The Mozambique government estimates that 80 per cent of its citizens use charcoal to cook. Almost everyone buys it on the informal market (here's an in-depth look at how that works), where it's the cheapest and most readily available cooking fuel. And it's that demand for charcoal that's feeding the plague of deforestation in Mozambique, where thick forests are razed at an increasingly alarming rate.

Experts predict that in the next decade there will be 4 million chronically malnourished children in Mozambique, which despite recent, rapid economic growth and the discovery of large natural gas deposits remains one of the world's poorest countries.

There is still much poverty in Mozambique and president Armando Emilio Guebuza has twice had to deal with outbreaks of social unrest. Since the end of the 16-year civil war, the country has been ruled by his Frelimo party - the main opposition are their former enemies Renamo, led by Alfonso Dlkhama. The relationship between the two has become uneasy in recent times - Mr Dlkhama recently threatened to overthrow the government. In this BBC podcast, Guebuza in interviewed by Audrey Brown.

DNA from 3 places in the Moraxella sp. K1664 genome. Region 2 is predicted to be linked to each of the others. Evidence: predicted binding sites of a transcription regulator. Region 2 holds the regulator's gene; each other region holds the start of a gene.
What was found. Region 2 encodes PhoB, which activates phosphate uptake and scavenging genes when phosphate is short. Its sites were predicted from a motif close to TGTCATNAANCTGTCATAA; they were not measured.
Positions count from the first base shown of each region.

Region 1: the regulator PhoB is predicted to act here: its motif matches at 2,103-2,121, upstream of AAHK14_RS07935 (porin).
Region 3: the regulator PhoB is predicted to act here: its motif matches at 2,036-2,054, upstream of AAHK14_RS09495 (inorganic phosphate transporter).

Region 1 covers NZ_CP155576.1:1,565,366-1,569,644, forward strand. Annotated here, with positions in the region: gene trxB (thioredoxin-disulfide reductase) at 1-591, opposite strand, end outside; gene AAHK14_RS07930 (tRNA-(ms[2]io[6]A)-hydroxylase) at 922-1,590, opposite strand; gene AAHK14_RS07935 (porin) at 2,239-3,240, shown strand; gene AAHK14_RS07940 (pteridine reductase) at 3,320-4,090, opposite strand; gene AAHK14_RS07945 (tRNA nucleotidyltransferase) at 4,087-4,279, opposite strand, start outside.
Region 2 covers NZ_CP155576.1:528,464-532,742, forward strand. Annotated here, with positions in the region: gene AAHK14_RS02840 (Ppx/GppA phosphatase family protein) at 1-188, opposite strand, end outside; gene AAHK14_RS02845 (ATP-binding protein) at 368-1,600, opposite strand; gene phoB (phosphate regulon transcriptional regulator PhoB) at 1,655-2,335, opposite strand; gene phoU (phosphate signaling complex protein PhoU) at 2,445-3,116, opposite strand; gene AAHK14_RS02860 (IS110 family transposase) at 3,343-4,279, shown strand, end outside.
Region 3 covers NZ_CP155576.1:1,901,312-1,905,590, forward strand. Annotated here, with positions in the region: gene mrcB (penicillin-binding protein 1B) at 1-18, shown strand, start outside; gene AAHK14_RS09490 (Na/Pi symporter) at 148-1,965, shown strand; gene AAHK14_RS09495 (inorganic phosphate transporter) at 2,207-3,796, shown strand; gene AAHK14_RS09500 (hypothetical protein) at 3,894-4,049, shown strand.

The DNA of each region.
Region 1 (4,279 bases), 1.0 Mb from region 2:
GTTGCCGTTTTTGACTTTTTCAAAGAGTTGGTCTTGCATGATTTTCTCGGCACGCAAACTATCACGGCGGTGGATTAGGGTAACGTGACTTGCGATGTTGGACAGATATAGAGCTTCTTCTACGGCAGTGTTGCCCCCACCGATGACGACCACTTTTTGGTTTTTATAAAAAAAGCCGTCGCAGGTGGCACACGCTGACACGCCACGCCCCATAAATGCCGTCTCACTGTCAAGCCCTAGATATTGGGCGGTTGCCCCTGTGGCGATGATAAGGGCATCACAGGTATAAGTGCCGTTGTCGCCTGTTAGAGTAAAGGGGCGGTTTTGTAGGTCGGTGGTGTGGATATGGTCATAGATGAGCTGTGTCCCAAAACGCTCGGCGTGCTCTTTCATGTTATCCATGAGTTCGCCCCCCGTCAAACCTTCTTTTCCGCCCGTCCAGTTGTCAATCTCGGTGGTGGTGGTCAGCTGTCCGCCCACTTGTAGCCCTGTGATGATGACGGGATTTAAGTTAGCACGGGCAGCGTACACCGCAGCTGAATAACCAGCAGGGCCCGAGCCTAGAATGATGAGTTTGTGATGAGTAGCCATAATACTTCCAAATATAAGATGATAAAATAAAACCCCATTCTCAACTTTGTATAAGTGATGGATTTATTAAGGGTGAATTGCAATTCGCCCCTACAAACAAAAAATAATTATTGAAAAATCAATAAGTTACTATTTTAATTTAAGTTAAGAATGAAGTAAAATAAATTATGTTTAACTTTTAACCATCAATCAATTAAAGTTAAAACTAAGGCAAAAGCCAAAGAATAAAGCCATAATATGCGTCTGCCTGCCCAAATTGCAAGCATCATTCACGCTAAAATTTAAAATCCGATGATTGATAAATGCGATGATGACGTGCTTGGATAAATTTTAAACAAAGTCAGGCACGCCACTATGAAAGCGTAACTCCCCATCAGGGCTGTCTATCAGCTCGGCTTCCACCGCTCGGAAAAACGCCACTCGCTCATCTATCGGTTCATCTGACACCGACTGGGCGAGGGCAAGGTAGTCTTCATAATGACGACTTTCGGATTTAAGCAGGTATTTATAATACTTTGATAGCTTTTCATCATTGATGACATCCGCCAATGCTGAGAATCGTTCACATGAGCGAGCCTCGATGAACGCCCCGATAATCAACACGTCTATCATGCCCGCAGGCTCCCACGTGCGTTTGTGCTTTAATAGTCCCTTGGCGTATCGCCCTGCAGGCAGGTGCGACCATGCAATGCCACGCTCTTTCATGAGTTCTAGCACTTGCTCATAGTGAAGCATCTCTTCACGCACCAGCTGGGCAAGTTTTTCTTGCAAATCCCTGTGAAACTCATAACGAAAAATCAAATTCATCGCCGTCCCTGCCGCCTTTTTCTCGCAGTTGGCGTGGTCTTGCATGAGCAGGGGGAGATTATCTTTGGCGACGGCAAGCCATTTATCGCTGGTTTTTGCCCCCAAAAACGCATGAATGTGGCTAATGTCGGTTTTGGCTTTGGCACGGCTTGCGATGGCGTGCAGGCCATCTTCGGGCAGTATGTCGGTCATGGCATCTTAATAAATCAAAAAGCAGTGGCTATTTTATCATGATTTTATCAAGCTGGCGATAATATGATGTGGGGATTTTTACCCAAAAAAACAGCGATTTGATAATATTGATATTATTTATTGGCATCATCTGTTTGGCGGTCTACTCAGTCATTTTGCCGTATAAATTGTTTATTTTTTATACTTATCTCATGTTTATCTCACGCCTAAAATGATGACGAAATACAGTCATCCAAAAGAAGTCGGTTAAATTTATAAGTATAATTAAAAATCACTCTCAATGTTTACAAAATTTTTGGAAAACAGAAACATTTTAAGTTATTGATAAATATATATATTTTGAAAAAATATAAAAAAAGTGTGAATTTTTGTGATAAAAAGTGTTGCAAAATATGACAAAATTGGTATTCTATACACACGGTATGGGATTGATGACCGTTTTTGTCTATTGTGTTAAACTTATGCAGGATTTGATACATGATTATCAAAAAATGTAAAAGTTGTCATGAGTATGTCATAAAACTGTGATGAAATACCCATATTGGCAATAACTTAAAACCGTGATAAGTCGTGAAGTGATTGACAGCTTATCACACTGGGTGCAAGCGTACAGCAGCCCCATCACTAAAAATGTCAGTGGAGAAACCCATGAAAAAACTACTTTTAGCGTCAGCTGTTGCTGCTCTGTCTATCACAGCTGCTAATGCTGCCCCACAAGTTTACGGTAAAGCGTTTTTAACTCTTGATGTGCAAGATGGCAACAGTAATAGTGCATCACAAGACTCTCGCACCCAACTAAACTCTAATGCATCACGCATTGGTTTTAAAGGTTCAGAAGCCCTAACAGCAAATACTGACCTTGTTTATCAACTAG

This OSISA and AfriMAP report argues that Mozambique’s commitment to providing access to education in a country scared by years of conflict, with an illiteracy rate of 90 per cent in the 1970’s, has yielded strong results. However the sector still faces several difficulties that it must tackle urgently if it is to attain the MDG goal on education and gender parity.

A policy paper is to be presented to the annual World Bank conference on land and poverty in Washington DC in the United States, which focuses on the confrontation between peasant producers and investors in the Mozambican province of Zambezia. Written by Simon Norfolk and Joseph Hanlon, the paper looks at divisions in the Mozambican government over whether it should support foreign investment to promote a technological leap in agriculture, or if it should support small scale farming to more